“The Association Follows the Flag on Land and Sea”Army Y.M.C.A. Fort Thomas, KY | Clinton Wunder, Building SecretaryThe Christian Herald | Submitted for Children’s Sermon pageIf not accepted please return--postage enclosedJesse Halsey, 2726 Cleinview Ave, Cincinnati, O | Seventh Presbyterian Church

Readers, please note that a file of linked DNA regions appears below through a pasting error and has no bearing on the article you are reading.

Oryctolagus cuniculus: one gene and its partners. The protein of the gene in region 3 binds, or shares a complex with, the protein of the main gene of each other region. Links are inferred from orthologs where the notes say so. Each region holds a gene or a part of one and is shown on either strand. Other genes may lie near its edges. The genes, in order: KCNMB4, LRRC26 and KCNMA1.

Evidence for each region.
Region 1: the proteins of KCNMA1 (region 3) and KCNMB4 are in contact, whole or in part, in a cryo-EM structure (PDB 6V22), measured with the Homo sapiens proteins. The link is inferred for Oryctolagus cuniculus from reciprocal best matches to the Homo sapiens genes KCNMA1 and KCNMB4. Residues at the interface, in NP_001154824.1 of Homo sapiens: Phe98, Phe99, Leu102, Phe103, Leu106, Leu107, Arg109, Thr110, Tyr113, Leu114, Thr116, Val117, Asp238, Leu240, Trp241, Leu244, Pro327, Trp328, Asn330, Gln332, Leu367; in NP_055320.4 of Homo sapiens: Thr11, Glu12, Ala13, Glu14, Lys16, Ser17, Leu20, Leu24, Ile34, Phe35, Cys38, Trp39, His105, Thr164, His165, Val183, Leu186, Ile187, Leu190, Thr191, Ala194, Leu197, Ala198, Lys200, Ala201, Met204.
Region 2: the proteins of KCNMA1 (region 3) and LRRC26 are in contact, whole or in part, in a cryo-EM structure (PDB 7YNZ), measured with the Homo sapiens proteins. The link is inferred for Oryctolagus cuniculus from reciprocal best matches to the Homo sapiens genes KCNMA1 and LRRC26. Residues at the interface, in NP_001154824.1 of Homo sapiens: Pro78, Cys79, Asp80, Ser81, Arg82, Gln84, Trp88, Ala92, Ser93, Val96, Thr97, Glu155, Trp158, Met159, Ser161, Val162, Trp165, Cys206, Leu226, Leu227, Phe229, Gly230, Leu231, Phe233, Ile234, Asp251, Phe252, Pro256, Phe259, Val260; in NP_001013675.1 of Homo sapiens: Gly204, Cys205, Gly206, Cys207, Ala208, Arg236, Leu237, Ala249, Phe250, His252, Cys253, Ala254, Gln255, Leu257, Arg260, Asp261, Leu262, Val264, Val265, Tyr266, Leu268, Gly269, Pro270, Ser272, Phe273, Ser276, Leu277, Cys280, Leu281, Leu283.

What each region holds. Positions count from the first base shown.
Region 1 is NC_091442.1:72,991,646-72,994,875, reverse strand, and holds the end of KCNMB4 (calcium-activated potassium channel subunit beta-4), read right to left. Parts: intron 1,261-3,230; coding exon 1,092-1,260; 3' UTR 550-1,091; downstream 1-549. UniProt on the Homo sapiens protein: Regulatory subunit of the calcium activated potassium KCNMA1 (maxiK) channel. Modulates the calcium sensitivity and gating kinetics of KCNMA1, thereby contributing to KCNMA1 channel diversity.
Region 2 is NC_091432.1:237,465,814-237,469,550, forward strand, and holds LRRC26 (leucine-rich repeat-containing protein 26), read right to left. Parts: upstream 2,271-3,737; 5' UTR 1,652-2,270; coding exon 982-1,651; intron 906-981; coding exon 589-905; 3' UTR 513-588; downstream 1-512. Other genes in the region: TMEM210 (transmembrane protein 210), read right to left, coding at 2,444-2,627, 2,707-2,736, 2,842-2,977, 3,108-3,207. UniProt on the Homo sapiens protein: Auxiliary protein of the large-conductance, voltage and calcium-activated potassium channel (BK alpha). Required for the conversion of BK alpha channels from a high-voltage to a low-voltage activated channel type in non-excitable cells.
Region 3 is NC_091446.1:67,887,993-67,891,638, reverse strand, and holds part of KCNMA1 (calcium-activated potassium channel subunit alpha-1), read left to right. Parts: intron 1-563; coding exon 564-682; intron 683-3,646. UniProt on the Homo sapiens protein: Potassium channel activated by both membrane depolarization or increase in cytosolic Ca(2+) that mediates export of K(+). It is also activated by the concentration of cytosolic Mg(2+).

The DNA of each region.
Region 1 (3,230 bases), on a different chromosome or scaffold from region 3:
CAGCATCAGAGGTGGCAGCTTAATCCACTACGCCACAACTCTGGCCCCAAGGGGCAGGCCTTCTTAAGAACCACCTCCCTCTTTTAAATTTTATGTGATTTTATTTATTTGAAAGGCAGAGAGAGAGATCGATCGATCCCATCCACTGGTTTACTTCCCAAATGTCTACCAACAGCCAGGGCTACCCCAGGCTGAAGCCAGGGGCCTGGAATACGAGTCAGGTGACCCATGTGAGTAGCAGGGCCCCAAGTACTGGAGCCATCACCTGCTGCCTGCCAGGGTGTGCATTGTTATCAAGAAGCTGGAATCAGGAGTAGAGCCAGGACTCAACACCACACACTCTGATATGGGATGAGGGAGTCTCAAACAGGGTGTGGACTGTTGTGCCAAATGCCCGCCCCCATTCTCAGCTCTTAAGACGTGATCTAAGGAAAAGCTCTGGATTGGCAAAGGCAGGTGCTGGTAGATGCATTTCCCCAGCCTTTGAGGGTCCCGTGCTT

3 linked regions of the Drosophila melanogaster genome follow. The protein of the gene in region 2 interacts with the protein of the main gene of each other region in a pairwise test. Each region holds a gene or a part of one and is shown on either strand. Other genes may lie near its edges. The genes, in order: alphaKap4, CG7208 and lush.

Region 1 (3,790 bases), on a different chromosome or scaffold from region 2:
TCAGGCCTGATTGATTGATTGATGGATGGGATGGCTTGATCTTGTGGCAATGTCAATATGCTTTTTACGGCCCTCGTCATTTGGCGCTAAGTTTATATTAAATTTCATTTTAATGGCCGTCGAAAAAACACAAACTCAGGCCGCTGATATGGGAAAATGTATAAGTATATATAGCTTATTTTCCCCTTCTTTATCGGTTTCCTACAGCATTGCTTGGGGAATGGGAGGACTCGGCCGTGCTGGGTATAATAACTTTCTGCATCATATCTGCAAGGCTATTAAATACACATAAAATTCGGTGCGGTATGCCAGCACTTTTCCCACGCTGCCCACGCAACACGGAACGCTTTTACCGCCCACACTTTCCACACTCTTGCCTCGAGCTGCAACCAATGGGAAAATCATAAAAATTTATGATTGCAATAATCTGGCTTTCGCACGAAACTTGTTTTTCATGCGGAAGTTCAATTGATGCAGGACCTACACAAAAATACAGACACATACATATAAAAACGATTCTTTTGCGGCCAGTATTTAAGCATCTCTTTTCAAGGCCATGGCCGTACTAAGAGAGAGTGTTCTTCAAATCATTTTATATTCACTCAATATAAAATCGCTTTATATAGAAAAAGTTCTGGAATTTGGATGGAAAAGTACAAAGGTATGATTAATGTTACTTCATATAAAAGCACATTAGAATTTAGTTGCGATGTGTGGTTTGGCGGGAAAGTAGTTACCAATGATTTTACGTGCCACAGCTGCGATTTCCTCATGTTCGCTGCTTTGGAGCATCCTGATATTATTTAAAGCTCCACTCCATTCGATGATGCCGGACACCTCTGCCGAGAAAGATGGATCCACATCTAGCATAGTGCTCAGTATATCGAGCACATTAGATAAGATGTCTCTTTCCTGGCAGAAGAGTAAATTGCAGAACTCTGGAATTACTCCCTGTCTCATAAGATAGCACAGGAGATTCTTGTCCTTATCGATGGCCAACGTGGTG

OUR GUARDSWe have two little men at our house—and they live in the cellar. Isn’t that a strange place to keep them? It must be cold there in winter at times. Possibly these hot days they enjoy the cool weather that is found in the cellar. These little men have a fine room with steel walls, all nicely painted. It is fitted up very comfortably, but it has no bed, for they never go to sleep. They are on guard duty and a sentry never sleeps, you know, but must always watch. Day and night these little men protect our home.Last Sunday night one of these guards lost his life. It was during that heavy thunder storm and there came a great crash of thunder, our lights went out. In the morning we had no electricity for light or for the fan or the iron or the electric toaster. This little guard who gave his life to save us from the danger of the lightening was named “Mr. Fuse.” Our guards are two brothers—both named “Fuse,” of course. The one who lost his life was “Mr. Twenty Ampere Fuse” and his older brother is named “Mr. Thirty-Ampere Fuse.” Little “Twenty Ampere Fuse” was weaker than his brother and the giant who tried to enter the house took his life, but the stronger brother successfully resisted , or possibly because the younger brother resisted so valiantly the giant never reached “Mr. Thirty Amperes”—at any rate he is here today, hearty and well. (Place fuse on pulpit.)During ordinary days and nights these guards would open the bridge and let our friend “Mr. Electricity” in to help us in the house, but when the Giant Lightening gets loose and comes down the wires, the Fuse Guards throw up the bridge—one or both of them—and sacrifice their lives that the Giant can not come in and hurt us.This little sentry (place other fuse on pulpit) gave his life to save us from danger and here is his stronger brother who was able to withstand the attack of the Giant, but was just as willing to die to protect us as his brother. Let us place these fuses here as a monument to our heroic guard that kept faithful watch last Sunday night to save some other little folks who live at our house from danger.FOR THE NEXT SUNDAYI have been thinking this week of the guard that stands at the entrance of our life to protect us from danger. His name is “Mr. Conscience.” He pleasantly introduces us to many happy things in life, just as the fuses bring useful electricity into our homes. But when pleasures become harmful Conscience warns us against the danger. If we obey the voice of Conscious we are safe; if we neglect his warning we are bound to be harmed. If we fail to take the warning that the guard gives time after time, the guard gives up his life in desperation, just as the fuse burned out in keeping the Giant out of the house, and we can go on our way and Conscious won’t “prick” us any more.Some of our pleasures become our worst enemies, just as the helpful “Electricity” is first cousin to the “Giant Electricity.” Conscious, like these “Fuse Brothers,” will always admit the things that are helpful and uplifting, but will try and bar the way against evil things that come to us, and against the things which are good when properly used but harmful when used improperly or in too large a measure.These fuses are marked with XX on the back and I have told you to obey your conscience because it also, is marked with X. That is, you have a Christian conscience—and Christ’s name, you know, began with X in the language that St. Paul and many of the early Christians used. It is because you have been to church and Sunday school and been taught the will of Christ that you can afford to listen to your conscious. Christ, our Master, who gave His life freely, to save us from danger, has also given us His Spirit to guide us, and as our conscience is marked with X we will be guided in doing Christlike things and hindered in doing the things that are unlike Him.